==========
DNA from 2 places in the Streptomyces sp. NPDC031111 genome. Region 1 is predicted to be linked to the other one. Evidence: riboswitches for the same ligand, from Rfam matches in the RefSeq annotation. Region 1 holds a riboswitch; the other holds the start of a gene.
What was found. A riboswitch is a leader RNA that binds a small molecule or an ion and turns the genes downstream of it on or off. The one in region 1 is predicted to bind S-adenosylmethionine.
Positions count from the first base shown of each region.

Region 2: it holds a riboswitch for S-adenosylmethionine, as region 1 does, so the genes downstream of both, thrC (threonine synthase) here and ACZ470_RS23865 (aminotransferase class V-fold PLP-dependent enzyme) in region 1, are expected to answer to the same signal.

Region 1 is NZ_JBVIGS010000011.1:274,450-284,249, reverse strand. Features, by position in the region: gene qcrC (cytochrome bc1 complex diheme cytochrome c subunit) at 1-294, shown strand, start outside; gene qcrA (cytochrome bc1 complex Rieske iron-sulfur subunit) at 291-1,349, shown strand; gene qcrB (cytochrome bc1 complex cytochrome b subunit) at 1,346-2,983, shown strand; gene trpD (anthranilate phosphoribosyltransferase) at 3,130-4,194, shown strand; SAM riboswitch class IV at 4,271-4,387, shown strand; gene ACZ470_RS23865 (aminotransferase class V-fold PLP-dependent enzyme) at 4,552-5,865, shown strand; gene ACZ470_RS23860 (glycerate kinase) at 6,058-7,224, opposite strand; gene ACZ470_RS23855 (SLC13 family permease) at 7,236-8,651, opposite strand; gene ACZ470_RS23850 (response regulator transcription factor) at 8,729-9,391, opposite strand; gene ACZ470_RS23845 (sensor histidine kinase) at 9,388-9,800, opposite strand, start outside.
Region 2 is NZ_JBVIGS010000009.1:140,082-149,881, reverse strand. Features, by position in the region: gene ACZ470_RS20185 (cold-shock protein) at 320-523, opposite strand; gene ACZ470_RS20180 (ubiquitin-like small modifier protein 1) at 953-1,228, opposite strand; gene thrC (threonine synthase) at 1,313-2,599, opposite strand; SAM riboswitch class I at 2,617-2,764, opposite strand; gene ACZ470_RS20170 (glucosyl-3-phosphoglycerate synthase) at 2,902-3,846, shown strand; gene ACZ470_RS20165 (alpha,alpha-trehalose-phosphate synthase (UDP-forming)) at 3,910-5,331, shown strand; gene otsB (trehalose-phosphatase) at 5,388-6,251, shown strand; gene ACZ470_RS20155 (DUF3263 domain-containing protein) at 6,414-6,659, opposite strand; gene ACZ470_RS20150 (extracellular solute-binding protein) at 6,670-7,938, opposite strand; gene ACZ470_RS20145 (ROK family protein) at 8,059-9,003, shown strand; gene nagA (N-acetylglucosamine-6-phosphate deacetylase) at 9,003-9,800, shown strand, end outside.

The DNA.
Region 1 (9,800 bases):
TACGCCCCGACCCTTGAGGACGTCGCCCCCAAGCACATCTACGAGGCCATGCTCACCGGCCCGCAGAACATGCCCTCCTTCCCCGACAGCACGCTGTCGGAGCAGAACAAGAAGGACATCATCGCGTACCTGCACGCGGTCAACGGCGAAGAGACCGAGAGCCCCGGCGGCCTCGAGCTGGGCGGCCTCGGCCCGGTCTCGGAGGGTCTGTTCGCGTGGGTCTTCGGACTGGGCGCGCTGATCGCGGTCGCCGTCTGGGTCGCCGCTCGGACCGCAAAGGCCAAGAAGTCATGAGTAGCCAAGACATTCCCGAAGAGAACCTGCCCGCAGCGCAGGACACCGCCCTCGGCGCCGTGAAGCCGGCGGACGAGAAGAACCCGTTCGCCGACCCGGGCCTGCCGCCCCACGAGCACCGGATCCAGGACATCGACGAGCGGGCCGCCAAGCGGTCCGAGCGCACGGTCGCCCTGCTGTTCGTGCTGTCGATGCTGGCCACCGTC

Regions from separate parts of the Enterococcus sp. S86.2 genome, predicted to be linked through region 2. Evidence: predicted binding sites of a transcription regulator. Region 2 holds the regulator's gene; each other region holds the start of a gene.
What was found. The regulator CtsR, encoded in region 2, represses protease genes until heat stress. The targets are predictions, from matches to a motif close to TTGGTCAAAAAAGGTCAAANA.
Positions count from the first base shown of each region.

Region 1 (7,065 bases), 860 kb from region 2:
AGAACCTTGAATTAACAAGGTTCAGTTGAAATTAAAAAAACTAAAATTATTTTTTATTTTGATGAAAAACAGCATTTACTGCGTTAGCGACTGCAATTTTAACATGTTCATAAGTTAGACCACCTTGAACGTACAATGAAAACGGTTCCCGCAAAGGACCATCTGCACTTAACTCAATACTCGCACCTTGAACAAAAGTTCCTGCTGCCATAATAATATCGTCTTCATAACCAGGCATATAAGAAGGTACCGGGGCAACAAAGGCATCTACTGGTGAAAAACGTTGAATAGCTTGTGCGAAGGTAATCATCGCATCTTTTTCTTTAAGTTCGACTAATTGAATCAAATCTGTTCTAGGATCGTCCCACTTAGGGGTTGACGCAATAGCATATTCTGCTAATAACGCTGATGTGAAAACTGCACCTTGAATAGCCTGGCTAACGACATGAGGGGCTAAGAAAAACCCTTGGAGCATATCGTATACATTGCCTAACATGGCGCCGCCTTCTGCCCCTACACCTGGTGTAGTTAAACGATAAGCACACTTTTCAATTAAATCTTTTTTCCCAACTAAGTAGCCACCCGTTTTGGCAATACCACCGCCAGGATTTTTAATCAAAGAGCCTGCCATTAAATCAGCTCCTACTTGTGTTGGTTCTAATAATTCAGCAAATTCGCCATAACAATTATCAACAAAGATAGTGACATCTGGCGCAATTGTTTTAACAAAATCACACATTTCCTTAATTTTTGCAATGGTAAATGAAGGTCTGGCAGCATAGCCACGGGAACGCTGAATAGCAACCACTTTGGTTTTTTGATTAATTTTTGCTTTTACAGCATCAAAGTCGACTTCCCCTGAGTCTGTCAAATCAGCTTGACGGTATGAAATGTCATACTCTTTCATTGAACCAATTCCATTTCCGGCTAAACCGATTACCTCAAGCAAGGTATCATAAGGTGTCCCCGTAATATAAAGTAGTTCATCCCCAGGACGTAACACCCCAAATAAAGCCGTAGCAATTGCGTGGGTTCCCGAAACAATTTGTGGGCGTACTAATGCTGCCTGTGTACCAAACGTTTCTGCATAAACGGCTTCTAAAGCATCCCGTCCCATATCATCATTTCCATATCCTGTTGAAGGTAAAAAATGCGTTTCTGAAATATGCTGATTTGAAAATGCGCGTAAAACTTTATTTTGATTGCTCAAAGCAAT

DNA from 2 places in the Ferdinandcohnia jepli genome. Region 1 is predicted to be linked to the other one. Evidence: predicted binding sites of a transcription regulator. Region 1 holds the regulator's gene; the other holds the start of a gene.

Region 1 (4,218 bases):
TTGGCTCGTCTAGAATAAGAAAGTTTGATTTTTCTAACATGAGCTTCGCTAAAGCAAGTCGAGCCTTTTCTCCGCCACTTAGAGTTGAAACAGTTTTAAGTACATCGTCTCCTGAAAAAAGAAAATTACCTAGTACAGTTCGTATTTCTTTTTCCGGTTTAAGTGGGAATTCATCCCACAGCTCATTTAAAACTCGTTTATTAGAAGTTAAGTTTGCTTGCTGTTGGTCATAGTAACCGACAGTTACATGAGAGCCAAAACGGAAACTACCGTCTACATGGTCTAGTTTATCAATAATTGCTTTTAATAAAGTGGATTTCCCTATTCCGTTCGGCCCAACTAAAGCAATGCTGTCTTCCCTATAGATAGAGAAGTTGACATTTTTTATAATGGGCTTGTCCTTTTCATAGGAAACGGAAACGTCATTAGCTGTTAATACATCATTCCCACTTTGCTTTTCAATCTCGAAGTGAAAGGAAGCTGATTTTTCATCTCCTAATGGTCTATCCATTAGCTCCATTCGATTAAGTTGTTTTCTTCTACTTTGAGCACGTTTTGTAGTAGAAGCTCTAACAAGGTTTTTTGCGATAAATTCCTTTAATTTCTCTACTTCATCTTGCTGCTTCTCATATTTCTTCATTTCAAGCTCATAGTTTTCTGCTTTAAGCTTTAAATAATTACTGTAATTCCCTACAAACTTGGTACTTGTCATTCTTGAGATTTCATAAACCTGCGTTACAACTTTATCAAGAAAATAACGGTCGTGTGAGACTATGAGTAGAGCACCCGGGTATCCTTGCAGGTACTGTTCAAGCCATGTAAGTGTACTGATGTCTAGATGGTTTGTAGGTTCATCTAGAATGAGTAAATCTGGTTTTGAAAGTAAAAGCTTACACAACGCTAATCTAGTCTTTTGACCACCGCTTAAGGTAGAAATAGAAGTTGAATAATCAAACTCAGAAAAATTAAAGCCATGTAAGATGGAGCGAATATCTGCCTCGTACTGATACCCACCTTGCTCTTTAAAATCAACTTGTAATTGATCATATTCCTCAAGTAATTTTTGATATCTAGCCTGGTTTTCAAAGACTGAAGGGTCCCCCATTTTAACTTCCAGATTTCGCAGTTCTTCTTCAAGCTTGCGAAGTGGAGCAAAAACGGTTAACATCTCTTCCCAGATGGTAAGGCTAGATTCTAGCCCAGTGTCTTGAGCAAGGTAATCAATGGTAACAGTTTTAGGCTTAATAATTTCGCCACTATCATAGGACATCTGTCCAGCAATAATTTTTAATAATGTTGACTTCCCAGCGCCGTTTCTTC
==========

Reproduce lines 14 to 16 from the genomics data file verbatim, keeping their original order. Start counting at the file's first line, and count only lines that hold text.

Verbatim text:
AGAACCTTGAATTAACAAGGTTCAGTTGAAATTAAAAAAACTAAAATTATTTTTTATTTTGATGAAAAACAGCATTTACTGCGTTAGCGACTGCAATTTTAACATGTTCATAAGTTAGACCACCTTGAACGTACAATGAAAACGGTTCCCGCAAAGGACCATCTGCACTTAACTCAATACTCGCACCTTGAACAAAAGTTCCTGCTGCCATAATAATATCGTCTTCATAACCAGGCATATAAGAAGGTACCGGGGCAACAAAGGCATCTACTGGTGAAAAACGTTGAATAGCTTGTGCGAAGGTAATCATCGCATCTTTTTCTTTAAGTTCGACTAATTGAATCAAATCTGTTCTAGGATCGTCCCACTTAGGGGTTGACGCAATAGCATATTCTGCTAATAACGCTGATGTGAAAACTGCACCTTGAATAGCCTGGCTAACGACATGAGGGGCTAAGAAAAACCCTTGGAGCATATCGTATACATTGCCTAACATGGCGCCGCCTTCTGCCCCTACACCTGGTGTAGTTAAACGATAAGCACACTTTTCAATTAAATCTTTTTTCCCAACTAAGTAGCCACCCGTTTTGGCAATACCACCGCCAGGATTTTTAATCAAAGAGCCTGCCATTAAATCAGCTCCTACTTGTGTTGGTTCTAATAATTCAGCAAATTCGCCATAACAATTATCAACAAAGATAGTGACATCTGGCGCAATTGTTTTAACAAAATCACACATTTCCTTAATTTTTGCAATGGTAAATGAAGGTCTGGCAGCATAGCCACGGGAACGCTGAATAGCAACCACTTTGGTTTTTTGATTAATTTTTGCTTTTACAGCATCAAAGTCGACTTCCCCTGAGTCTGTCAAATCAGCTTGACGGTATGAAATGTCATACTCTTTCATTGAACCAATTCCATTTCCGGCTAAACCGATTACCTCAAGCAAGGTATCATAAGGTGTCCCCGTAATATAAAGTAGTTCATCCCCAGGACGTAACACCCCAAATAAAGCCGTAGCAATTGCGTGGGTTCCCGAAACAATTTGTGGGCGTACTAATGCTGCCTGTGTACCAAACGTTTCTGCATAAACGGCTTCTAAAGCATCCCGTCCCATATCATCATTTCCATATCCTGTTGAAGGTAAAAAATGCGTTTCTGAAATATGCTGATTTGAAAATGCGCGTAAAACTTTATTTTGATTGCTCAAAGCAAT

DNA from 2 places in the Ferdinandcohnia jepli genome. Region 1 is predicted to be linked to the other one. Evidence: predicted binding sites of a transcription regulator. Region 1 holds the regulator's gene; the other holds the start of a gene.

Region 1 (4,218 bases):